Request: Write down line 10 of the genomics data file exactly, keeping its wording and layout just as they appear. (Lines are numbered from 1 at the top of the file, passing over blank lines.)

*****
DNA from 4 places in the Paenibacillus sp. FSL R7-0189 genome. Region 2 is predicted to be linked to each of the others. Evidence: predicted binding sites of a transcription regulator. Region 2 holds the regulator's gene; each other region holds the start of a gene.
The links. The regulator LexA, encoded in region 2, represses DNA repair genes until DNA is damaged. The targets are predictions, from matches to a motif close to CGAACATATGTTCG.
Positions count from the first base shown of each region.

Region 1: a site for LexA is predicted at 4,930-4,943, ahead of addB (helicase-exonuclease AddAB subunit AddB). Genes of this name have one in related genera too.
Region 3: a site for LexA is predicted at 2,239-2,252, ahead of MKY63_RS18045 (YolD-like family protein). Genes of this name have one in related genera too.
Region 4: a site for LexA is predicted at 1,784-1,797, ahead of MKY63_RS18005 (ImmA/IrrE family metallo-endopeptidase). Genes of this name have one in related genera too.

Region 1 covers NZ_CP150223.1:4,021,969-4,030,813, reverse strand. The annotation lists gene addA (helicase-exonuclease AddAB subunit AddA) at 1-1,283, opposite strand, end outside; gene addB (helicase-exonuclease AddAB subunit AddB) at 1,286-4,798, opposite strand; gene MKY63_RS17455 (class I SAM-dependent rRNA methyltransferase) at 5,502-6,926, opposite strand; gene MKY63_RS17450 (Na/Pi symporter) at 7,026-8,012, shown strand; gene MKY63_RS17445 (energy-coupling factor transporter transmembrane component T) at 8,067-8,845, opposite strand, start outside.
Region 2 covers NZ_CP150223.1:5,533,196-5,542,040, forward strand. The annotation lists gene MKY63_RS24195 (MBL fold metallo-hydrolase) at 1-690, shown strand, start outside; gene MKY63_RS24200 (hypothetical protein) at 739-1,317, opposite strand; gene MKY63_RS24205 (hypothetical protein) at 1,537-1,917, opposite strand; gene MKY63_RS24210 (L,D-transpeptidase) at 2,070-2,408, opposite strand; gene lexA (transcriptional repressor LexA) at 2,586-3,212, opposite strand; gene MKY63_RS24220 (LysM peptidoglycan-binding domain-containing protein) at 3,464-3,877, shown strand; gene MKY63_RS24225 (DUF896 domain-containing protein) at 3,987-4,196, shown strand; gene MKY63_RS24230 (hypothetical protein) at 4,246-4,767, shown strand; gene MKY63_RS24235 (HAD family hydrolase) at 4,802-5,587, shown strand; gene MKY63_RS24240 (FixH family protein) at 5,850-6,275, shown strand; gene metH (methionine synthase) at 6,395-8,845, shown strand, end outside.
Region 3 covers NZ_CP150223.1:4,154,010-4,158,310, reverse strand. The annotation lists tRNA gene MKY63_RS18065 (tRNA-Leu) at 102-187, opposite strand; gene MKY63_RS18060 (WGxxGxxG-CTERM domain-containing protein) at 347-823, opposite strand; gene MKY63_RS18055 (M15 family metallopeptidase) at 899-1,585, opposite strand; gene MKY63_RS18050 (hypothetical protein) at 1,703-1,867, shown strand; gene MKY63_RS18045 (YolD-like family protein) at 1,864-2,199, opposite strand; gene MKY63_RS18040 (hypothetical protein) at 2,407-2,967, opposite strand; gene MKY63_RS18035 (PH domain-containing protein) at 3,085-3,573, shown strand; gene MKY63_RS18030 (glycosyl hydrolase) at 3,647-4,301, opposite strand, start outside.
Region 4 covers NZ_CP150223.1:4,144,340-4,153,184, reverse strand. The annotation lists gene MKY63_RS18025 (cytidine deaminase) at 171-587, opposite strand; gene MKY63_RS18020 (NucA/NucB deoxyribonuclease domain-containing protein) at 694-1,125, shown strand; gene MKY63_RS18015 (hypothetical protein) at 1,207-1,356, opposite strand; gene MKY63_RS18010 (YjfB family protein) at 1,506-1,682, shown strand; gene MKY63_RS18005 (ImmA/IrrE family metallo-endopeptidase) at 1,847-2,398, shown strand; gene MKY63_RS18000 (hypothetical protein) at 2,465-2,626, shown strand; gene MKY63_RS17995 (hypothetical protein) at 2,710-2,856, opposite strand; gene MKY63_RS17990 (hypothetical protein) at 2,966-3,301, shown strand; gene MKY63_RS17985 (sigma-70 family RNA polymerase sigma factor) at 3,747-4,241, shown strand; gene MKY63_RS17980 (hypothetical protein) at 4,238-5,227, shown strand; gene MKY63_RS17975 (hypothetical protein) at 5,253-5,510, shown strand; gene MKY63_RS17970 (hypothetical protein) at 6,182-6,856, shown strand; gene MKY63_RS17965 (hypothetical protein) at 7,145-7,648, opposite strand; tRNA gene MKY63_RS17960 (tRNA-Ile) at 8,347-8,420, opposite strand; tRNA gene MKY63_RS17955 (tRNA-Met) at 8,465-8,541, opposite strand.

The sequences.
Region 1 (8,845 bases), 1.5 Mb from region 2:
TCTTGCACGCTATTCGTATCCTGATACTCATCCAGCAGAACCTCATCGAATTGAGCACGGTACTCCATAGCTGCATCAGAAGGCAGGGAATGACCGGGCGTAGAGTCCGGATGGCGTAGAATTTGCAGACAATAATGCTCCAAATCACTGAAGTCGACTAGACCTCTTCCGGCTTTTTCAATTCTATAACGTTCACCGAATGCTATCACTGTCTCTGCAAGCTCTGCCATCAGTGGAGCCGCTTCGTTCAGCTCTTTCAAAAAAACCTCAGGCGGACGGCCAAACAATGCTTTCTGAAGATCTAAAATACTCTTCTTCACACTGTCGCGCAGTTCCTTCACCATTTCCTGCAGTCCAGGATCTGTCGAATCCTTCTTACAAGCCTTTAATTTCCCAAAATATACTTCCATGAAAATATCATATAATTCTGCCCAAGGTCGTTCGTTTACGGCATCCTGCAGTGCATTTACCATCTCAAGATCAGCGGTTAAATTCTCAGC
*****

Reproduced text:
Region 4 covers NZ_CP150223.1:4,144,340-4,153,184, reverse strand. The annotation lists gene MKY63_RS18025 (cytidine deaminase) at 171-587, opposite strand; gene MKY63_RS18020 (NucA/NucB deoxyribonuclease domain-containing protein) at 694-1,125, shown strand; gene MKY63_RS18015 (hypothetical protein) at 1,207-1,356, opposite strand; gene MKY63_RS18010 (YjfB family protein) at 1,506-1,682, shown strand; gene MKY63_RS18005 (ImmA/IrrE family metallo-endopeptidase) at 1,847-2,398, shown strand; gene MKY63_RS18000 (hypothetical protein) at 2,465-2,626, shown strand; gene MKY63_RS17995 (hypothetical protein) at 2,710-2,856, opposite strand; gene MKY63_RS17990 (hypothetical protein) at 2,966-3,301, shown strand; gene MKY63_RS17985 (sigma-70 family RNA polymerase sigma factor) at 3,747-4,241, shown strand; gene MKY63_RS17980 (hypothetical protein) at 4,238-5,227, shown strand; gene MKY63_RS17975 (hypothetical protein) at 5,253-5,510, shown strand; gene MKY63_RS17970 (hypothetical protein) at 6,182-6,856, shown strand; gene MKY63_RS17965 (hypothetical protein) at 7,145-7,648, opposite strand; tRNA gene MKY63_RS17960 (tRNA-Ile) at 8,347-8,420, opposite strand; tRNA gene MKY63_RS17955 (tRNA-Met) at 8,465-8,541, opposite strand.